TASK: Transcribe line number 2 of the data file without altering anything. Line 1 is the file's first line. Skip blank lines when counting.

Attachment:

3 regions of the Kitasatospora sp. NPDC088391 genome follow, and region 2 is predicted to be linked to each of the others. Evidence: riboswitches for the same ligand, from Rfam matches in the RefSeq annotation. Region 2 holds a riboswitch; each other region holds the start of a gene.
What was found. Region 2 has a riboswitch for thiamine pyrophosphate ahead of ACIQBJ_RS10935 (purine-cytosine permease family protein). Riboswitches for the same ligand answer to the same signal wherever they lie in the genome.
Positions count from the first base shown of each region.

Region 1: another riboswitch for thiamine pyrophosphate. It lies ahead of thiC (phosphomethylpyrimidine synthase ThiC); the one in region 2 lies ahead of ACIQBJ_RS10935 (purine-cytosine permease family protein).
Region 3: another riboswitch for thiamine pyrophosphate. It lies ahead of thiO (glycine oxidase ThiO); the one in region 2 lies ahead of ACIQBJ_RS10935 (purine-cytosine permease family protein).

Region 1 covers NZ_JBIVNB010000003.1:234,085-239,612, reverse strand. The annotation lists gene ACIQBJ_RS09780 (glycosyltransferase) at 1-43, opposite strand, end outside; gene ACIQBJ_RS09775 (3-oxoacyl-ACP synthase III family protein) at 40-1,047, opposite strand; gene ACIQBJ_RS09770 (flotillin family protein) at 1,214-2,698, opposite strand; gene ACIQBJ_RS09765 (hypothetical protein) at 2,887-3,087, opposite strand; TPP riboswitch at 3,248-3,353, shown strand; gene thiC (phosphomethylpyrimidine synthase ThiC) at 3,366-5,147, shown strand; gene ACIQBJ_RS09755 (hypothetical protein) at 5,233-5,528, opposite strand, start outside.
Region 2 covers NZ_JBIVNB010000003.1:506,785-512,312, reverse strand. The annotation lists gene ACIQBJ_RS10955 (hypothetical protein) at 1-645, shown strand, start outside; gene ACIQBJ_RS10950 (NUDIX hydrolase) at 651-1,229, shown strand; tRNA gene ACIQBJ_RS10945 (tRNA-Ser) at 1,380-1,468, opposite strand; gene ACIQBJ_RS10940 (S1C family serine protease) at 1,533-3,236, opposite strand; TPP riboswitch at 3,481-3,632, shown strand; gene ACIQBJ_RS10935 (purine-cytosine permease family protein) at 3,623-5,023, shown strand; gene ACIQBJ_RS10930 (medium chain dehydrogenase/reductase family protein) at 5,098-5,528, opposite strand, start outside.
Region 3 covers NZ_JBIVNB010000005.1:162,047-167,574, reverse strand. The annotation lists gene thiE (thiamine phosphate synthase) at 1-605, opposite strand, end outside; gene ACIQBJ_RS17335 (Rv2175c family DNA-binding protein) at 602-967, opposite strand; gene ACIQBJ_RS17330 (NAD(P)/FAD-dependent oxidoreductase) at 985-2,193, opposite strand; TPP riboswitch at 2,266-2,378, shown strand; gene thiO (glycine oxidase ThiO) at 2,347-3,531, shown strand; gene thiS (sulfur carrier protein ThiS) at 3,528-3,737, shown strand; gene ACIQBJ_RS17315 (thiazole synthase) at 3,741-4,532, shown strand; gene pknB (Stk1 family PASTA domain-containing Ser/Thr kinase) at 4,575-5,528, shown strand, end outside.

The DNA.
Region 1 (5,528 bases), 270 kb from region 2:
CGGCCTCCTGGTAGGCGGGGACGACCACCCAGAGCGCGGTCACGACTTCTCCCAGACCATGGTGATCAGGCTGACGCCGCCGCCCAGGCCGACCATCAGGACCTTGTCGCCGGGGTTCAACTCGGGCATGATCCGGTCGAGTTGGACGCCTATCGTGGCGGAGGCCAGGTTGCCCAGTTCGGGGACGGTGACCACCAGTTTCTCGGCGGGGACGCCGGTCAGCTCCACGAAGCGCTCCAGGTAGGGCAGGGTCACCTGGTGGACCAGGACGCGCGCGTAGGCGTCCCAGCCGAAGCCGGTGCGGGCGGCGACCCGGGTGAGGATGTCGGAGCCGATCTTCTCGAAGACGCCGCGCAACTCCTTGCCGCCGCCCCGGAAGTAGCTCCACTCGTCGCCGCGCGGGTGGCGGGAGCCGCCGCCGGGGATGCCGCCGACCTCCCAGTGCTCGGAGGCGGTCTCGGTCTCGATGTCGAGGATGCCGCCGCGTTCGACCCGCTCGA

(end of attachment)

What was found. Region 2 has a riboswitch for thiamine pyrophosphate ahead of ACIQBJ_RS10935 (purine-cytosine permease family protein). Riboswitches for the same ligand answer to the same signal wherever they lie in the genome.